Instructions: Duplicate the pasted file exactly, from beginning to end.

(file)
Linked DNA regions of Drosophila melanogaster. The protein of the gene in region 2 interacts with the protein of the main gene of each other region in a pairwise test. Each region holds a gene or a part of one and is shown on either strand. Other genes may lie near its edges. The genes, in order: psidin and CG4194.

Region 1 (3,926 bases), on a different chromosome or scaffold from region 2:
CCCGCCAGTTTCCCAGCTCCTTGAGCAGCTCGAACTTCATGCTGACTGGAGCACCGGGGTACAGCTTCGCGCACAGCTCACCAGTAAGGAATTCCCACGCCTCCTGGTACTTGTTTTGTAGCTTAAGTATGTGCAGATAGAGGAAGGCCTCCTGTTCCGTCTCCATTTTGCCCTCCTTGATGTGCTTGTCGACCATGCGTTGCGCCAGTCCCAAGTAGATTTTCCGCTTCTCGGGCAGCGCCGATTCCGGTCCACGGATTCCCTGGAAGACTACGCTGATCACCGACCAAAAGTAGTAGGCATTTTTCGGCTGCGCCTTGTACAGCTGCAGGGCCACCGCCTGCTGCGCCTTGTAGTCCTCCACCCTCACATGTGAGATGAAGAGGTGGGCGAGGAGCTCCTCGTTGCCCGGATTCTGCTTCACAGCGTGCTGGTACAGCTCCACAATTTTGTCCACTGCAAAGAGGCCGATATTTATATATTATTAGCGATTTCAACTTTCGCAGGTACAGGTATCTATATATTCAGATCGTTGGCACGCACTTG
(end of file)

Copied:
Linked DNA regions of Drosophila melanogaster. The protein of the gene in region 2 interacts with the protein of the main gene of each other region in a pairwise test. Each region holds a gene or a part of one and is shown on either strand. Other genes may lie near its edges. The genes, in order: psidin and CG4194.

Region 1 (3,926 bases), on a different chromosome or scaffold from region 2:
CCCGCCAGTTTCCCAGCTCCTTGAGCAGCTCGAACTTCATGCTGACTGGAGCACCGGGGTACAGCTTCGCGCACAGCTCACCAGTAAGGAATTCCCACGCCTCCTGGTACTTGTTTTGTAGCTTAAGTATGTGCAGATAGAGGAAGGCCTCCTGTTCCGTCTCCATTTTGCCCTCCTTGATGTGCTTGTCGACCATGCGTTGCGCCAGTCCCAAGTAGATTTTCCGCTTCTCGGGCAGCGCCGATTCCGGTCCACGGATTCCCTGGAAGACTACGCTGATCACCGACCAAAAGTAGTAGGCATTTTTCGGCTGCGCCTTGTACAGCTGCAGGGCCACCGCCTGCTGCGCCTTGTAGTCCTCCACCCTCACATGTGAGATGAAGAGGTGGGCGAGGAGCTCCTCGTTGCCCGGATTCTGCTTCACAGCGTGCTGGTACAGCTCCACAATTTTGTCCACTGCAAAGAGGCCGATATTTATATATTATTAGCGATTTCAACTTTCGCAGGTACAGGTATCTATATATTCAGATCGTTGGCACGCACTTG